Everyone knows the old adage about special teams accounting for 1/3 of the game. The easy thing to do would be to look at Pitt's special teams and blame them for the game. While the special teams weren't the only reason the Panthers fell short, it was certainly one of them.
Dan Hutchins missed a short 27-yard field goal in the second quarter and with the first half coming to a close, holder Andrew Janocko had another issue on the hold as he successfully caught the snap, but bobbled the ball setting it up. Janocko is also known for his botched hold in the Cincinnati game last year. Like that one, it wasn't the only play that cost Pitt the game. But you have to wonder at what point will Hutchins worry about the hold being accurate. In the press conference afterwards, Wannstedt obviously wasn't pleased with the kicking:
Q. You had some problems on field goals today. What happened with them?
COACH WANNSTEDT: You know what, on one our holder dropped the ball. I mean, he spun the ball and he lost control of it. I really don't he's been doing it for four years. And Hutch is as good a dependable kicker as we've got and he just pushed it to the right. Bad day, bad day kicking field goals.
Pitt also had its miscues in the punting game. Wannstedt somewhat mysteriously called for a fake punt after Pitt's drive att he beginning of the third quarter. While Pitt was down 17-3 at that point, the team hadn't shown such an inability to move the ball for him to gamble with the ball around Pitt's 35-yard line at that point. Pitt couldn't convert the fake and Notre Dame added another field goal. On the other side, Notre Dame's punting game was spectacular, pinning the Panthers at or inside the ten three times in the second half.
Of course, Pitt could have stopped all the talk about missed field goals had it converted touchdowns instead. On the team's first two drives, it got down to Notre Dame's ten-yard line and couldn't get into the end zone. In a game like this, you can't give up opportunities like that and Wannstedt knows it:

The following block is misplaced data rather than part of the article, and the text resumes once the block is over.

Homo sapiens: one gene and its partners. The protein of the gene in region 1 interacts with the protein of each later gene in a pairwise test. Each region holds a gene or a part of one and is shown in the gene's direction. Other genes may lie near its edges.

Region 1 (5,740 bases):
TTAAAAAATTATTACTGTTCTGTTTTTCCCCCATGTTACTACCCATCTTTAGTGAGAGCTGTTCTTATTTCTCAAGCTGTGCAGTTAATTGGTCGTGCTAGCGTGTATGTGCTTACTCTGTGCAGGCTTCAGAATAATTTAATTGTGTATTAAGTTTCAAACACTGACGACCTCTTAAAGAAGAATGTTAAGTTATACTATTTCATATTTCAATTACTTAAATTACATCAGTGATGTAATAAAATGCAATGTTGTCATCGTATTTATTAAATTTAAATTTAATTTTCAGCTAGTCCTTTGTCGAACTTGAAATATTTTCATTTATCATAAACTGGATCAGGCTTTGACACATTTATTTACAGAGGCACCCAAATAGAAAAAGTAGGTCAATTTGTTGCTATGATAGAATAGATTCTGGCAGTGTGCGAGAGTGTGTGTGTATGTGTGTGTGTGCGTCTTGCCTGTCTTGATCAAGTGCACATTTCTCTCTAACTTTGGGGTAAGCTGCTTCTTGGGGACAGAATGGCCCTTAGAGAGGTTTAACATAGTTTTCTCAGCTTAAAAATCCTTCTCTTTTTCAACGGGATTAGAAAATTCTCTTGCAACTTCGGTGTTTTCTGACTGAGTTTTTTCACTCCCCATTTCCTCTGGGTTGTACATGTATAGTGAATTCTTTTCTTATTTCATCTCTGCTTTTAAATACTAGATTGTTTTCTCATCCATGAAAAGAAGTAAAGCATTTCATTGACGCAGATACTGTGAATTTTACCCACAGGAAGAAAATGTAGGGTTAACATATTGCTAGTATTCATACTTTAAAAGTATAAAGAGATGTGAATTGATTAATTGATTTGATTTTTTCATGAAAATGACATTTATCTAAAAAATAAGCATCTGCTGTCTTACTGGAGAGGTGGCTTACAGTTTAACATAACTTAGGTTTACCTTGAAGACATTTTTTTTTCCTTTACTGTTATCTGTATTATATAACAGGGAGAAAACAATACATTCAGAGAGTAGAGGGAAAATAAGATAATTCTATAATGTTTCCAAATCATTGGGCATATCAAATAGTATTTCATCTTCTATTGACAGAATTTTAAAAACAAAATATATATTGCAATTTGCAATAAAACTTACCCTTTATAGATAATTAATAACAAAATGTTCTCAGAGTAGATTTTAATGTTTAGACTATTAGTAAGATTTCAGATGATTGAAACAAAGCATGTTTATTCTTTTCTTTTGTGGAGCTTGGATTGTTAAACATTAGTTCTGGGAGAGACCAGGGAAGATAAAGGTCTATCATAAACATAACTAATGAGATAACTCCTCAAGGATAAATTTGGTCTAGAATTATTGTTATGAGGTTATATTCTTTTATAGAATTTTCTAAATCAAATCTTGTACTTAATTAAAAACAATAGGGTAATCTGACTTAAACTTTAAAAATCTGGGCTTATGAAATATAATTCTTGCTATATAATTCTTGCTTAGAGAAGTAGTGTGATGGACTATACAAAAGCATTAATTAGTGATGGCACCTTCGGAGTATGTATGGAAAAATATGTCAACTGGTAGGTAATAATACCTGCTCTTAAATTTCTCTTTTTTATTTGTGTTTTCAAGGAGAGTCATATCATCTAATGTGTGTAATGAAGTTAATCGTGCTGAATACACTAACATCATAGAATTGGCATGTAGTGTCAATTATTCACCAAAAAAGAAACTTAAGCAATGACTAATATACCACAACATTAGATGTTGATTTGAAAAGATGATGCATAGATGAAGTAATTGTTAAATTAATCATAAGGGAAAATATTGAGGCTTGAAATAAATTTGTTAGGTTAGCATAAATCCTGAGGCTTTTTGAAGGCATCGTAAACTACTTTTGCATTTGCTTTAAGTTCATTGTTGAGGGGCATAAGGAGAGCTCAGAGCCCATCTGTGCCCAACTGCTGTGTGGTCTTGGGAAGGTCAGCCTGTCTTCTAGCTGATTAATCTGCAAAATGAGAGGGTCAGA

"We're moving the ball. We get down in there. We have to settle for attempted field goals. We don't finish the drive,'' said Pitt coach Dave Wannstedt, who'd beaten Notre Dame in thrillers the previous two seasons.
QB Tino Sunseri also agreed with that:
"We have to come in and understand that we had the game, but we have to capitalize in the red zone whenever we're down there," Sunseri said.
Speaking of Sunseri, I again played pretty well and considering it was a road game against a decent team, had maybe his best game of the season. He wasn't great, but he's clearly doing enough to remain the starter and gives the chance a fair shot to win. He completed about 70% of his passes, had 272 yards, ran for a score and passed for another. On the play to Baldwin, he really showed he's maturing. He could have taken the safe play and ran for the first down, but he kept the play alive long enough to see Baldwin uncovered and found him on the 56-yard touchdown strike.
The one thing that bothers me (other than the fact that he stares down receivers at times) is that on several occasions this year in third down situations, he's thrown several balls to receivers well short of the first down markers. The receiver is forced to then make a play or Pitt turns the ball over. He had a few such plays today. Sunseri still also struggles with the deep ball and I don't know if that will be fixed this season. But all things considered, it's hard to argue with what he gave the team today.
The flipside to Pitt's mild success passing the ball was that both Dion Lewis and Ray Graham saw less touches, even though both made the most of them. Each back averaged more than five yards per carry, but Lewis only ran 13 times and Graham, eight. We did get a glimpse of the 'old' Lewis when he broke a 30-yard run, but in all, Pitt didn't run the ball as much as they typically would like. Part of that was due to the flow of the game and the different situations the team found itself in.
It's hard to determine exactly where Pitt is at this point. Paul Zeise of the PG makes a reasonable point about the Panthers, going back to last season, are 1-5 against quality opponents. The team has lost all three of its challenges this season and won its two easy games. I think it's safe to say the team can still win the conference, but based on what we've seen, will need to play better to do so. It sounds cliche, but the team must keep improving.